Why, then, should changing the definition of marriage, in order to include a small minority of same-sex couples, be deleterious to this fundamental human institution? For David Cameron, and other members of the Coalition Government, marriage is certainly beneficial insofar as it affirms “fidelity and commitment”, so why not allow two men or two women this affirmation? The rational answer to this is simply that marriage is not about “fidelity and commitment” alone. Marriage necessarily involves the possibility of the generation and bringing up of children, and by extending civil marriage to same-sex couples the state would be, on a very basic level, re-defining marriage itself. This is a move that would have profound and harmful consequences, in two particular ways that we may currently foresee.

The first of these consequences would be the effect it would have on our culture. The law changes, by the force of its authority, the way that society thinks, and how it perceives itself. By re-defining marriage, not only would Government be abandoning what it currently institutes as the ideal relationship, but it would, by implication, be denying that ideal. The relationship between husband and wife as the best context in which to bring up children would no longer be privileged by the state, and this would formalise an unfortunate view to the contrary that is already pervading public consciousness. Since the legalisation of same-sex adoption, and the legislative mandate that a child’s birth certificate no longer need mention the child’s father but may instead register the mother’s same-sex partner, our society has already begun to affirm the view that one or other of a child’s parents are dispensable to their upbringing. This is thoroughly wrong, and contrary to the best interests of children, who should have the chance to be brought up with, and have access to, the masculinity of their father and the femininity of their mother. As the columnist Matthew Parris once wrote: “I am glad I had both a mother and a father, and that after childhood I was to spend my life among both men and women, and as men and women are not the same, I would have missed something if I had not learned first about the world from, and with, both a woman and a man, and in the love of both.” By re-defining marriage, Government would deny this reality, and move our society further in the wrong direction. Re-defining marriage would also form a socially harmful precedent.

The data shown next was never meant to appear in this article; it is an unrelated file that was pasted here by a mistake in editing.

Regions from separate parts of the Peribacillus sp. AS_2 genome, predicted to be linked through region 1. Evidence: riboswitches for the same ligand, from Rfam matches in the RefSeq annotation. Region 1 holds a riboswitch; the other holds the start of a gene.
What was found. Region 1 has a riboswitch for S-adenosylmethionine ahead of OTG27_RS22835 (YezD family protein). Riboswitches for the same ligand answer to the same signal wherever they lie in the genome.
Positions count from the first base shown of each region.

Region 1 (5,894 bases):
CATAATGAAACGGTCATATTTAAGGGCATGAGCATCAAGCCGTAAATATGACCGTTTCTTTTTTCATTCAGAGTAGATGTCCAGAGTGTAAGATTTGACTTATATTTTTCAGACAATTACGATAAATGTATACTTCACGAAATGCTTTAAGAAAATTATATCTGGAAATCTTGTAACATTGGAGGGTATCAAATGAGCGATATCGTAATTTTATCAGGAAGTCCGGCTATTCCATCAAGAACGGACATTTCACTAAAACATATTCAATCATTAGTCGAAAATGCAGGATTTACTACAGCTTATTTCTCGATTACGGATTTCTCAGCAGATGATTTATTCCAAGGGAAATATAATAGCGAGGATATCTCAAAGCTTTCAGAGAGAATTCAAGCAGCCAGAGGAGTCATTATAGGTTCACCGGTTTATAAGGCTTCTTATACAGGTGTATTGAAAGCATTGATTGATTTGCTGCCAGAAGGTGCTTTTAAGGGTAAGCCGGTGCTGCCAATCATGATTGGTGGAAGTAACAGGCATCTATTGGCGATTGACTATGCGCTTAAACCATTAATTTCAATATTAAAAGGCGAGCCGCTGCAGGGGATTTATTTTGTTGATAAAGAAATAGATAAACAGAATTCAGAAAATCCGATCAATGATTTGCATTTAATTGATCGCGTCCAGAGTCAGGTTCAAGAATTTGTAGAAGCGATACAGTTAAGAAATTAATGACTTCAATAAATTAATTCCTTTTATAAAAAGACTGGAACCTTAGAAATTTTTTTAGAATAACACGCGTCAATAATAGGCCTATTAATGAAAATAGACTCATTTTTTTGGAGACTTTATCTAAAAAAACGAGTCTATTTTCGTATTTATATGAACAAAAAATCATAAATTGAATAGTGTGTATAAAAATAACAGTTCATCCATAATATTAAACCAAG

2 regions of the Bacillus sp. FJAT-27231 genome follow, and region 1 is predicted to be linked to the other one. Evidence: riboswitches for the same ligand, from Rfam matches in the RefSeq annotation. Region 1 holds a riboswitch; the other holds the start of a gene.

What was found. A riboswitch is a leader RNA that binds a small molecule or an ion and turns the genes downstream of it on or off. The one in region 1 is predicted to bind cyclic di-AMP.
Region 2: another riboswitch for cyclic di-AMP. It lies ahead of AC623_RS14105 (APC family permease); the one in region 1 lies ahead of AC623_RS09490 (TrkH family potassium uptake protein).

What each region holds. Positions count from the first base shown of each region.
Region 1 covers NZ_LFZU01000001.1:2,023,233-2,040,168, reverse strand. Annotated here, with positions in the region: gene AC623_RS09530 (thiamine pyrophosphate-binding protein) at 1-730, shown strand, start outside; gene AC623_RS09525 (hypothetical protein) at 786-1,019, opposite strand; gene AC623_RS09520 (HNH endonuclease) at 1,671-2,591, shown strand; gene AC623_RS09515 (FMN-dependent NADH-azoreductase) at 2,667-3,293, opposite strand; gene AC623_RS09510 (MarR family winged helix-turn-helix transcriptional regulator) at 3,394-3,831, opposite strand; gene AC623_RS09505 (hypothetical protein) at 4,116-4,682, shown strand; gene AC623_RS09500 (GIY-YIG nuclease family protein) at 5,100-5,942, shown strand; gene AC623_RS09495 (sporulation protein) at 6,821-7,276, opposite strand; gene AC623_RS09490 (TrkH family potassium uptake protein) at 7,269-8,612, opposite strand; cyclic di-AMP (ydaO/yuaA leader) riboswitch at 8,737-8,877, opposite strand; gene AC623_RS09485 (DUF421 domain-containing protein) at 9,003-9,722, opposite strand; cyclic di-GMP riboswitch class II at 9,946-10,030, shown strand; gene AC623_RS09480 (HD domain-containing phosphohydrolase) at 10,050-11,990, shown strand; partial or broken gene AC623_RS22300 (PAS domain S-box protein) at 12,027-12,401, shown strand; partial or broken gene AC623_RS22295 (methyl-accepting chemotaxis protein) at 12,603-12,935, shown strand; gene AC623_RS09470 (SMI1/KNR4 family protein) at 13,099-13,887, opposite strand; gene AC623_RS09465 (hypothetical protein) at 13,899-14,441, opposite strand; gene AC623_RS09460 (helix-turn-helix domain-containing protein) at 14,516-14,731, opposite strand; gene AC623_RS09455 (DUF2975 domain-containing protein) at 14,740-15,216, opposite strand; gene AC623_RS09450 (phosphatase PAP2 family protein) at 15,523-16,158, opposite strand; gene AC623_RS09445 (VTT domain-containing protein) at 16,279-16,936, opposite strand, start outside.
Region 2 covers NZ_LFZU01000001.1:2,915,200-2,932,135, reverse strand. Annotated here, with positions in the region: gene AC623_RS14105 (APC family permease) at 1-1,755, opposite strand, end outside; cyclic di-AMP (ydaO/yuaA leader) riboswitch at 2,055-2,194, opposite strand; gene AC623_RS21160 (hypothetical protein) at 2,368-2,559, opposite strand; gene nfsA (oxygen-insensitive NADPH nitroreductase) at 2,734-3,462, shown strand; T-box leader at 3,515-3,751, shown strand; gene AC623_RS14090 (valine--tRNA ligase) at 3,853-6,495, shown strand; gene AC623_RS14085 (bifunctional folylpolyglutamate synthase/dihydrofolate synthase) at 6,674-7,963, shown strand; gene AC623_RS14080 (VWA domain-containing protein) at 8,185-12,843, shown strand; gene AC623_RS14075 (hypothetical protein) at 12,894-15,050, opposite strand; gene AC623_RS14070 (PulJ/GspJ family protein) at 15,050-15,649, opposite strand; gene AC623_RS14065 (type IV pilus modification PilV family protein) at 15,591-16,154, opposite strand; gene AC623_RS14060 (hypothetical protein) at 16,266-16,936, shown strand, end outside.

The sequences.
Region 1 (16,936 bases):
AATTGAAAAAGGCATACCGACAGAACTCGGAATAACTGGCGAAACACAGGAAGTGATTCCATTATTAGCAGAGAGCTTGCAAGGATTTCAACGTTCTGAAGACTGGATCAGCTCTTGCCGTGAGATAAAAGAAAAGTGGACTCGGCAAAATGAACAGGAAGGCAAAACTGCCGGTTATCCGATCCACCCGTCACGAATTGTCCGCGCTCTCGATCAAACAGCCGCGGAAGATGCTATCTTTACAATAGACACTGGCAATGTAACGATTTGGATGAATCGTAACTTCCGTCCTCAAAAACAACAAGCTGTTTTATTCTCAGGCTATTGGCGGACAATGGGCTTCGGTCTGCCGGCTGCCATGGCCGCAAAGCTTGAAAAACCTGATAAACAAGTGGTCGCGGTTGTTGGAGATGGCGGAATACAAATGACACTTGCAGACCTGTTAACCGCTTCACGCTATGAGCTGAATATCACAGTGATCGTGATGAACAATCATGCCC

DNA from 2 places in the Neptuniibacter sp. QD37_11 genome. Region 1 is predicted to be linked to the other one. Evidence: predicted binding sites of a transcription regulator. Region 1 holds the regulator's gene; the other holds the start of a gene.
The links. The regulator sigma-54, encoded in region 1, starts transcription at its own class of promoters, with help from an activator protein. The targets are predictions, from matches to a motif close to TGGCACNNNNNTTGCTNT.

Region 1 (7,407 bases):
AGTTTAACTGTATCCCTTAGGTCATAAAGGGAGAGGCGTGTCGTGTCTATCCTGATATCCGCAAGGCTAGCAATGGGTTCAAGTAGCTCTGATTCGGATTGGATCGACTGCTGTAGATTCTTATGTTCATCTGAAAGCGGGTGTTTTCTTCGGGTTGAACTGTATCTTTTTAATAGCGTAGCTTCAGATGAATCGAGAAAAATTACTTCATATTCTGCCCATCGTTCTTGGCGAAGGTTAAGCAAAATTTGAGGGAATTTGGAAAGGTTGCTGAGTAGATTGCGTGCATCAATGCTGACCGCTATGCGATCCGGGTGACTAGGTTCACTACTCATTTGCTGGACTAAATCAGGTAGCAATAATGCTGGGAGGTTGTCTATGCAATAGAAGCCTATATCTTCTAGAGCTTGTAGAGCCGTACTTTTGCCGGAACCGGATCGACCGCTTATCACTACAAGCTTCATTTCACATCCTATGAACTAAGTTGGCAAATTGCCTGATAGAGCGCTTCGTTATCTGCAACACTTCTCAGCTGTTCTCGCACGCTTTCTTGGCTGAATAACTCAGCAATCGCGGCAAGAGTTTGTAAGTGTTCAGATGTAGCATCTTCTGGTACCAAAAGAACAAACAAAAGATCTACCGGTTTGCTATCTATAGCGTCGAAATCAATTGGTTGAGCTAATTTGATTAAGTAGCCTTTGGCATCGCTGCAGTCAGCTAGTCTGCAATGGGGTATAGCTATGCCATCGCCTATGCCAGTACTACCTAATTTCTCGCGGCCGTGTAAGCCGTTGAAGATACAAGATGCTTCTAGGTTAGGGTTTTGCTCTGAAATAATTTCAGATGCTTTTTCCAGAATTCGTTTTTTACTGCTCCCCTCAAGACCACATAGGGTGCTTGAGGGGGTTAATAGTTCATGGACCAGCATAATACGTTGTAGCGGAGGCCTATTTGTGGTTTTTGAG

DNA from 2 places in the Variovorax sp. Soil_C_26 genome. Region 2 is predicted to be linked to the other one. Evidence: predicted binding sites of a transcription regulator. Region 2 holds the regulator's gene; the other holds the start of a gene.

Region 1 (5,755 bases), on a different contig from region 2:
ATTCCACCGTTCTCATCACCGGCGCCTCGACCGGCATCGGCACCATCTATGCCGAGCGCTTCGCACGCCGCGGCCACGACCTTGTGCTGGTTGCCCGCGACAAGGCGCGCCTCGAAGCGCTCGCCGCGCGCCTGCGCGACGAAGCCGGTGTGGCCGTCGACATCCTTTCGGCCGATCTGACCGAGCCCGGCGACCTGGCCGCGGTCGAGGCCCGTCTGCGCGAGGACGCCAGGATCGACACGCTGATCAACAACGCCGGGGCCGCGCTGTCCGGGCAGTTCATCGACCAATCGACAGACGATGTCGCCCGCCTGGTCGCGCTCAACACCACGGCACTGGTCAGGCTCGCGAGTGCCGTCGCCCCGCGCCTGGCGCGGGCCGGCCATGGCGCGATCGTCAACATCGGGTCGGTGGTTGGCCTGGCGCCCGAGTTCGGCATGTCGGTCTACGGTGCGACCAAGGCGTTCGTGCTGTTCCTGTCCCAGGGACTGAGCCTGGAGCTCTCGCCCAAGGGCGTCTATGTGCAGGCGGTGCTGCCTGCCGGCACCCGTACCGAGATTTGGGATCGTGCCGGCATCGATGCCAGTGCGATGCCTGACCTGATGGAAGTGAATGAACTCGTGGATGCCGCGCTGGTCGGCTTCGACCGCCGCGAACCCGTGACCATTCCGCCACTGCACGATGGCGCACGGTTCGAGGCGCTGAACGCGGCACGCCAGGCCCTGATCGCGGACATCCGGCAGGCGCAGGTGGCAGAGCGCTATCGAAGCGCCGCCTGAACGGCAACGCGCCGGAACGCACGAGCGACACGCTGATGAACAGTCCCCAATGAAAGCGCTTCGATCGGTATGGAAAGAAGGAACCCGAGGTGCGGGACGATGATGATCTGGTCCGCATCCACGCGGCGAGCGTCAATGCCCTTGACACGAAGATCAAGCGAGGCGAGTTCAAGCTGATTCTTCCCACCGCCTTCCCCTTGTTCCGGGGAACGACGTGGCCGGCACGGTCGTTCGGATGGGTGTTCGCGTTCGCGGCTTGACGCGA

If we can change marriage in order to include one particular sexual minority, then why not change it to include any other sexual minority? If the male/female complementarity of marriage can be defined away, then why not the limitation to two people forming the marital union? If the fidelity and commitment of same-sex couples must be formally recognised in the interests of equality, then why not the fidelity and commitment of polygamists, or polyamorists?

If this seems far-fetched, it ought to be pointed out that legal efforts have already been mounted in Canada, the United States and Europe for the legalisation of polygamy, precisely in the wake of the legalisation of same-sex marriage. This is despite the fact that polygamy (as an example) has intrinsic harms to it, due to the inter-partner jealousy it engenders and the effect this has on the welfare of the children brought about in such families.

More reasons may be given against the re-definition of marriage, but the central concern about the effect of re-defining marriage on our culture, and the consequences this would have on the welfare of children and the good of society, is without doubt the most salient. By interfering with social ecology, which is a reflection of our basic human ecology, the Government risks doing profound harm.

To raise these concerns is not to deny equality or human rights, or to be motivated by base prejudice, but to witness to the common good for all people. As Catholics we need not feel cowed by the thought-terminating cliché of “homophobia” which is so often thrown as mud against those opposing marriage’s re-definition. As long as our language is moderate, and our tone light, we can communicate the Church’s concerns grounded in nature and reason, and win hearts and minds to defeat the Government’s proposal.